Engaging in a fitness program is important for everyone. And we all know how hard it can be to find the motivation to start one. However, for people who have suffered a stroke, the hurdles of getting started can be even greater. Stroke survivors have almost half the cardiorespiratory fitness (CRF) and require 40% to 50% more energy to walk compared to individuals who didn’t suffer a stroke. The physical limitations that stroke patients have to deal with can cause an inactive lifestyle that further weakens the body. In turn, the risk of future cardiovascular events increases.
Studies have shown that cardiovascular exercise improves thinking and muscle function. Even though we might feel like we’ve heard about everything there is to know about the world of cardio exercise, there is something new. This new way of approaching stroke rehabilitation is high-intensity interval training (HIIT). HIIT has emerged as a powerful alternative to moderate intensity continuous cardiovascular exercise (MICE) for individuals without other disabilities. HIIT consists of high-intensity bursts of cardiovascular activity followed by bouts of rest. It aims to maximize exercise intensity, decrease the time spent on a session, and increase the total amount of exercise performed.
Approaches to HIIT
Researchers from Canada reviewed the recent literature on the effects of HIIT in stroke rehabilitation. Three types of HIIT were evaluated:
- Short-interval HIIT consists of short, supramaximal high-intensity bursts. A person exerts 100%-120% of their maximum effort. The intervals last about 15-60 seconds with recovery lasting the same amount of time.
- Low-volume HIIT uses short, high-intensity bursts of 10 to 60 seconds at near maximal workload. Active rest periods of walking follow and are 2-4 times longer than the work period. Active recovery reduces any potential symptoms of dizziness.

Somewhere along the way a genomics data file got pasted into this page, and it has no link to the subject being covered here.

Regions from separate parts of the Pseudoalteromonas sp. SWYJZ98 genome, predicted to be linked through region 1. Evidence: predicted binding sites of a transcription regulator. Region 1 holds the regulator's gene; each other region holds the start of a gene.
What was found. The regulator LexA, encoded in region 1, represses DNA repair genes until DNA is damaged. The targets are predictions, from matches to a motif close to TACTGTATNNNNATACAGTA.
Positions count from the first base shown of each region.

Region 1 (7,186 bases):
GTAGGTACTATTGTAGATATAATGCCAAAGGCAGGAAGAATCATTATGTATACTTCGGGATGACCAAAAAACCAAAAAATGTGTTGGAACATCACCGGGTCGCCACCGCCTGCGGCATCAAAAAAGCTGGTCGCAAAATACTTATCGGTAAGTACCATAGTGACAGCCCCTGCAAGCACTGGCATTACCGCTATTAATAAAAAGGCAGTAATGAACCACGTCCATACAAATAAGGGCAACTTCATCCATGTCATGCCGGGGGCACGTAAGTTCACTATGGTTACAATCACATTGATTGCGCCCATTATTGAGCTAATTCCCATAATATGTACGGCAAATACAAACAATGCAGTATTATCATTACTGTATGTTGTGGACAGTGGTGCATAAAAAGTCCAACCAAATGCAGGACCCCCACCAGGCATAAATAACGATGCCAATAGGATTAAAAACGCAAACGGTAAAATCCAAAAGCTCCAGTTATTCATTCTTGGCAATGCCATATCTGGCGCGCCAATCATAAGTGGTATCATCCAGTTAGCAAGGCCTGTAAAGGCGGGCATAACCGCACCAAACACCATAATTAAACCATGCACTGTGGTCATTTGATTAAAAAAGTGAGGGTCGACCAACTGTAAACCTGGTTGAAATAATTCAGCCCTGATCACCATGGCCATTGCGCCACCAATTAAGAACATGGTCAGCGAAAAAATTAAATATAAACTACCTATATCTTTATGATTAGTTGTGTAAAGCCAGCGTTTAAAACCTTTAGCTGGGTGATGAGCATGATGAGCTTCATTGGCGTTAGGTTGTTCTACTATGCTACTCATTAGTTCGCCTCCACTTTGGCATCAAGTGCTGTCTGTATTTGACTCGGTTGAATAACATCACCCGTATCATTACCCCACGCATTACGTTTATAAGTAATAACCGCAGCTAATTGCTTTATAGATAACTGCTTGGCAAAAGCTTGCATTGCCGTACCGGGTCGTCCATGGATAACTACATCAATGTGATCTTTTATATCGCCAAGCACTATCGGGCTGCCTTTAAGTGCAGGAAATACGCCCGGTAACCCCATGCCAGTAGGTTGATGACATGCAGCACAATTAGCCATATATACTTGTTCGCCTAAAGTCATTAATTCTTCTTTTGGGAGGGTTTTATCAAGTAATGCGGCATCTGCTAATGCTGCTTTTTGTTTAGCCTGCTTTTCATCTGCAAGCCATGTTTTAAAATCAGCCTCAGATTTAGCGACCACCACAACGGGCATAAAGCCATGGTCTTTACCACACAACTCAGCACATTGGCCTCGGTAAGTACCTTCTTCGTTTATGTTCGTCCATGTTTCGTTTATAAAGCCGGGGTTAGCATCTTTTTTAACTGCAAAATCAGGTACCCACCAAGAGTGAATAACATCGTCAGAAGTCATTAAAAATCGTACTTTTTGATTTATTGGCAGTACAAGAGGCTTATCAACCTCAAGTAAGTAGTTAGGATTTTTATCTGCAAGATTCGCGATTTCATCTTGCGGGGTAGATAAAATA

- Long-interval HIIT is also designed to spend time on longer high-intensity bursts (3-4 minutes) at lower workloads that are 80%-90% of full effort. Active recovery lasts about the same amount of time as the work time.
HIIT sessions last about 20 to 30 minutes. Most stroke-related HIIT studies focused on the use of treadmill walking, either with or without body weight support. One study used a recumbent (sitting) stepper.
Is HIIT effective for stroke recovery?
The evidence suggests that HIIT after stroke is safe. No one reported serious adverse events. Preliminary results from randomized trials suggest that all three types of HIIT are effective in improving mobility and gait outcomes. HIIT improves cardiovascular health and shows early evidence of positively influencing brain recovery. HIIT promoted faster walking speeds and improved cadence and stride length. The brain improvement by HIIT occurred in the first few months after a stroke, but not immediately after a stroke. This mechanism is related to the improved ability to repair damaged areas of the brain. HIIT improves cardiovascular health by decreasing muscle fatigue, increasing the heart’s pumping ability, and improving artery function.
A unique feature of HIIT is its potential to improve exercise enjoyment, raise the ‘happy hormones’ in the brain. As a result, people want to keep exercising. The ‘happy hormones’ or endorphins released after all types of exercise relieve depressive symptoms from a variety of causes including stroke. So, it’s time for your legs to get moving to make your heart and brain healthy. Ask your therapist or doctor if HIIT is the right thing for you!
The lead author of this study is Jennifer Crozier, McMaster University, Hamilton, Ontario, Canada.